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News

Committee members agree that only specific projects should be included in final plan

During a meeting of the Comprehensive Transportation Plan (CTP) Committee last week, the decision was made to eliminate a list of 22 minor widenings that the North Carolina Department of Transportation has said could be considered for upgrading to current design standards. At the meeting committee members were reviewing public input on the plan that has been collected over the past month.

The CTP is a long-range plan which identifies major transportation improvement needs in Macon County and develops longterm solutions for the next 25 to 30 years. It is a joint effort between the Towns of Franklin and Highlands, Macon County, the NCDOT and the Southwestern Rural Planning Organization.

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Officials skeptical of population figures

Macon County is no longer the fastest growing county in Western North Carolina, according to population figures released by the U.S. Census earlier this year. But Macon officials are skeptical of the census findings, and are preparing to examine them with federal workers in the coming months, said County Manager Jack Horton on Friday.

“The preliminary population figures were higher than the final count of the census. We thought that was unusual, given the fact that most of the preliminary estimates in other counties actually ended up being lower than what their final count was,” said Horton.

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House budget proposal would cut support for Small Town Main Street Programs

Highlands town manager Jim Fatland believes that in these economic times, it is more important than ever to support local small businesses.

“When you have a down economy, you need to be proactive in stimulating jobs,” said Fatland. “We feel the Main Street Program does just that.”

The Town of Highlands, which was selected a year ago to participate in the North Carolina Small Town Main Street Program, has made great strides in moving its downtown forward, in part through the strong support from staff who coordinate the program in the Western North Carolina region, says Fatland.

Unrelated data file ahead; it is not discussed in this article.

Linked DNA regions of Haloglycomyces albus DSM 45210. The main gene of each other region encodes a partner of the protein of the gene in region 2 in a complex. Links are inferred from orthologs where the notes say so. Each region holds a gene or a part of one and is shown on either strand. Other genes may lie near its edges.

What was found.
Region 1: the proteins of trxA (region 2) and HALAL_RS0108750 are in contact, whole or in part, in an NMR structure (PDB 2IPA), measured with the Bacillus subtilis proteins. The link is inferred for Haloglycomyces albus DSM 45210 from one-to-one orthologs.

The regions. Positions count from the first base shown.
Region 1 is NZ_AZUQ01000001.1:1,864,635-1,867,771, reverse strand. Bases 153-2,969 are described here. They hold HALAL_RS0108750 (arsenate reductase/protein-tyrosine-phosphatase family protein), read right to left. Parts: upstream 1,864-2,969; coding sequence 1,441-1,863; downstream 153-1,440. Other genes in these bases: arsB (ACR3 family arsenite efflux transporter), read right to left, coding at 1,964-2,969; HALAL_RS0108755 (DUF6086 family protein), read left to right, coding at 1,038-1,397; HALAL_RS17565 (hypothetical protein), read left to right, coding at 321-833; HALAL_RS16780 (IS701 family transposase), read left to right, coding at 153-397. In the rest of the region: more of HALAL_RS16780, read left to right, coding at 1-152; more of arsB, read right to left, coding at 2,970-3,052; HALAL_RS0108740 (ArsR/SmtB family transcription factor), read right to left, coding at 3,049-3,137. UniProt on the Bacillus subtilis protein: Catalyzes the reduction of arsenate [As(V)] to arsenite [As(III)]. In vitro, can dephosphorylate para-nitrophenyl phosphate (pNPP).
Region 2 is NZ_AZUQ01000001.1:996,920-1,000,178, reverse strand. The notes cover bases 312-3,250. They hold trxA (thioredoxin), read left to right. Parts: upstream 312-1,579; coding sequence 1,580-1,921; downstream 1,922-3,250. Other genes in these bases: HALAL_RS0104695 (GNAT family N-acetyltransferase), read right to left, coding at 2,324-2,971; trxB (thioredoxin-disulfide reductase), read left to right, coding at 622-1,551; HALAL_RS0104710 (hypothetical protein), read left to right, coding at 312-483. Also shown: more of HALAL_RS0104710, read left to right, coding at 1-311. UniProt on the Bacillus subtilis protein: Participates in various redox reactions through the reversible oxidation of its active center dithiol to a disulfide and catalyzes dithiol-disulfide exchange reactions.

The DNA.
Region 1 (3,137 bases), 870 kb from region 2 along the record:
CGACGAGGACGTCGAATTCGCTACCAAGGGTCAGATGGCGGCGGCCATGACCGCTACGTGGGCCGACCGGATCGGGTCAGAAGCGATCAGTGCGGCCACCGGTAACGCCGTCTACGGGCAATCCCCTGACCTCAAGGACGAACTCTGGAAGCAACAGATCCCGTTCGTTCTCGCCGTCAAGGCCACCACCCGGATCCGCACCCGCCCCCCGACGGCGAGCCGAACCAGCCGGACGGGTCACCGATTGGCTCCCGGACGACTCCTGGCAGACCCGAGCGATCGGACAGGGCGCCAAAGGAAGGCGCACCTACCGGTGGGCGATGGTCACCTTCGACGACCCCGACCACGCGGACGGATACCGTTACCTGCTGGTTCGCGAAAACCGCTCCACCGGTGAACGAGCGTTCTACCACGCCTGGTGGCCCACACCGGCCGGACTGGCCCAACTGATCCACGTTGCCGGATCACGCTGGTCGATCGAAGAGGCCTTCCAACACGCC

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‘On the Road, On the Water, Don’t Drink and Drive’

The North Carolina State Highway Patrol along with the Wildlife Resources Commission and the Alcohol Law Enforcement Division are combining efforts to save lives this summer. Whether on the road or on the water, law enforcement officers will be on the look out for impaired drivers by conducting DWI checkpoints near recreational boating areas as well as educating motorists on the dangers of drinking and driving.

“On the Road, On the Water, Don’t Drink and Drive” campaign is a multi-agency initiative that combines law enforcement resources to ensure that all motorists can safely travel on highway and waterways during the summer months.

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Three North Carolina nonprofits have filed an administrative complaint with the U.S. Department of Justice, claiming that the North Carolina court system has failed to provide interpreters for individuals with limited English proficiency in civil and some criminal court proceedings. Without an interpreter, many plaintiffs and defendants do not understand critical court proceedings.

The complaint – filed by the Latin American Coalition, Muslim American Society and Vietnamese Society of Charlotte – requests an investigation into the state’s justice system to determine whether the lack of foreign language interpreters violates Title VI of the Civil Rights Act of 1964.